When the phone stopped ringing, Ball knew she had to do something differently and become the master of her own destiny. She changed gears and found success on the radio with the series My Favorite Husband. There, the actress started working with the three comedy writers she would take to every one of their jobs: Jess Oppenheimer, Bob Carroll Jr., and Madelyn Pugh (a female writer was a rarity back then). In this radio show, Ball created the genesis of what would become the Lucy character and honed her abilities obsessively. 

After the success of her radio show, CBS wanted to adapt it. The comedian only would accept if her real-life husband, Desi Arnaz, played her TV husband. The company was against it as there had never been an interracial couple on TV. While they decided, Ball and Arnaz toured the country with their new act, the basis that would become I Love Lucy to prove audiences loved them and wanted more of them. CBS accepted, and one of the greatest comedic TV shows was born.

I Love Lucy made history for many reasons, becoming a show full of firsts, as Ball didn’t mind pushing the envelope if it felt natural for her character. It was the first TV interracial marriage, the first lead actress over 40, and the first actress to show she was pregnant on camera.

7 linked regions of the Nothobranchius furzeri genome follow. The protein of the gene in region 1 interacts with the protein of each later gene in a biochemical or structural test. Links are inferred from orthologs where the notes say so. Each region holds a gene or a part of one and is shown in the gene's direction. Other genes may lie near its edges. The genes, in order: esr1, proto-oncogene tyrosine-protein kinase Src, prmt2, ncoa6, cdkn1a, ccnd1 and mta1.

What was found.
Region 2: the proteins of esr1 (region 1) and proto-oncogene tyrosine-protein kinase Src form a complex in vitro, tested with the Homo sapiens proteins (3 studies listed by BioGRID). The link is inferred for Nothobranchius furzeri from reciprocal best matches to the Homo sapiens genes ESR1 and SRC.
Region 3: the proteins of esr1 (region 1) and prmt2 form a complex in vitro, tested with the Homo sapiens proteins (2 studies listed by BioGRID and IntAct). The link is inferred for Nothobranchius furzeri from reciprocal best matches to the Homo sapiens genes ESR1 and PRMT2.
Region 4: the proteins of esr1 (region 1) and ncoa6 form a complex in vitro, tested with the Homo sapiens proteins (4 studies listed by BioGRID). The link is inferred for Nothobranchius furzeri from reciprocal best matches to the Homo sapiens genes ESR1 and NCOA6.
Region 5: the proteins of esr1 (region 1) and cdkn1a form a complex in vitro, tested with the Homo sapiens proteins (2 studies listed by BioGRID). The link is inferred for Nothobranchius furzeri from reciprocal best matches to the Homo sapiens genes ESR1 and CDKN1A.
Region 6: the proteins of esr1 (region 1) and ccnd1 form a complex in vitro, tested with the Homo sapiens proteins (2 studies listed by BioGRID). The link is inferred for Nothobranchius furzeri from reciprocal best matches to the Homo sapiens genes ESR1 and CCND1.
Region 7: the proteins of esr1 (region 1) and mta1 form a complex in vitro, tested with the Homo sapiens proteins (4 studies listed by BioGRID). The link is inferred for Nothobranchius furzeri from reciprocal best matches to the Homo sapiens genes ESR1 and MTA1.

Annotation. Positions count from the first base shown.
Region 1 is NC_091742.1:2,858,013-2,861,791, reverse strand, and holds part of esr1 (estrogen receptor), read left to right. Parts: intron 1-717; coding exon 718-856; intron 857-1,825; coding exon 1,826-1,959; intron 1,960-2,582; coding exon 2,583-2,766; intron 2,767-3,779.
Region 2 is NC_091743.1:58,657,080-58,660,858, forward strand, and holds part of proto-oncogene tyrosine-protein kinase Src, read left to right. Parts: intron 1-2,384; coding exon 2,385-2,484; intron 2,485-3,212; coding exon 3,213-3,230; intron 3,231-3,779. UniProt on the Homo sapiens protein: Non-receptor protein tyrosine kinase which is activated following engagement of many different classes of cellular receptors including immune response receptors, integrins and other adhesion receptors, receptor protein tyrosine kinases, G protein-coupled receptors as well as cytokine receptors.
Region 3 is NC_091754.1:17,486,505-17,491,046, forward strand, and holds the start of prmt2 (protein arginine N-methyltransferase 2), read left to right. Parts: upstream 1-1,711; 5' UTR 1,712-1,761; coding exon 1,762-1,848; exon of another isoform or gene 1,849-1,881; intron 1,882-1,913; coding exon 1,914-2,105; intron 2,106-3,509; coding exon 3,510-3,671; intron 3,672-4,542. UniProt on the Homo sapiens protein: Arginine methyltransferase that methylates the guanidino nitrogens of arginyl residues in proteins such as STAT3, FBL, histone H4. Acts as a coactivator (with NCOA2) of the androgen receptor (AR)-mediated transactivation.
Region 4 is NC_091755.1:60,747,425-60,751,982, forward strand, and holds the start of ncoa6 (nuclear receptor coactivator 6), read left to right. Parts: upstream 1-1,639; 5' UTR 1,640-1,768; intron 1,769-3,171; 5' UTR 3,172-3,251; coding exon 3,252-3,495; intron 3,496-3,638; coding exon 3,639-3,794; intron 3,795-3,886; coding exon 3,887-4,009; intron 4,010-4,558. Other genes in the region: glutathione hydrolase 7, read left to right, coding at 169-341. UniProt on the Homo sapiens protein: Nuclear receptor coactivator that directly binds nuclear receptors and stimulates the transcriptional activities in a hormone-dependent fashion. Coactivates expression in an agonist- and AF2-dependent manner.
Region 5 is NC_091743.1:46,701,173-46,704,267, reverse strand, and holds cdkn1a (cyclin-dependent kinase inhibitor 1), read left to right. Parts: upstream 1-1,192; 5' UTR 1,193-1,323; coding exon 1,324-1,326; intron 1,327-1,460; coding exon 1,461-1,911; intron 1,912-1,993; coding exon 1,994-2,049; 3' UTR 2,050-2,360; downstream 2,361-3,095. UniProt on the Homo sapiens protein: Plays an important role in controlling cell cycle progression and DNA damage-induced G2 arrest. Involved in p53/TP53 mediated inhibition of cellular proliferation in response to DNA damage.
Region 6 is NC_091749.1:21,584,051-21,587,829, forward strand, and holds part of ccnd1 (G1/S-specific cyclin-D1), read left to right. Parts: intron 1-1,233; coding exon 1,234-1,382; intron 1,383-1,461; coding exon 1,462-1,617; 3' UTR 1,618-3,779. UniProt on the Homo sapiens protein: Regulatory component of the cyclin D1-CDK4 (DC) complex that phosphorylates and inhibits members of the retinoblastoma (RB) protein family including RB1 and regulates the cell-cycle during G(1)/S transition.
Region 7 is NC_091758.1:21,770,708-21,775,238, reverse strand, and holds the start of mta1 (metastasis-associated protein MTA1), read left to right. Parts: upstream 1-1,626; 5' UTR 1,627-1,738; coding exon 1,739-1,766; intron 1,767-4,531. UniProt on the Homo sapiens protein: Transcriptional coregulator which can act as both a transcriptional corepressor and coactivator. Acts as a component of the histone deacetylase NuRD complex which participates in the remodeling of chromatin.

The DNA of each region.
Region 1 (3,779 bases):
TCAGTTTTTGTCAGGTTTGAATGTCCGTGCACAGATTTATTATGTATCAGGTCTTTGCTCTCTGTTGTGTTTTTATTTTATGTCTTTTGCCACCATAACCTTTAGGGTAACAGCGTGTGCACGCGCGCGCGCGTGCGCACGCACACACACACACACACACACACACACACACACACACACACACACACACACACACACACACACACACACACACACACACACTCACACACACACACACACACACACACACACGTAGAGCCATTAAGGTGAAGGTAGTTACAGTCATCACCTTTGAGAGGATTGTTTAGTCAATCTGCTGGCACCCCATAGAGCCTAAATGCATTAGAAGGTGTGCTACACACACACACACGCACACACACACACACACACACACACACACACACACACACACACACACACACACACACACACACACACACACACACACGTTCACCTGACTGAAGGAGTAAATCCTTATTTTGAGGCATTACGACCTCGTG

It was also a revolutionary show behind the camera, as it was the first recorded with a studio audience and with three cameras, a model that is still largely used today for modern sitcoms (Friends or The Big Bang Theory were also shot this way). 

If all that wasn’t enough, Ball also became one of the first female TV producers, creating her own production company with her husband, Desilu, that produced her show and many more, like Star Trek and Mission Impossible. That’s right, without Lucille Ball, Leonard Nimoy would’ve been an unknown writer, and Tom Cruise might’ve been an almost sixty-year-old actor without any franchise to his name.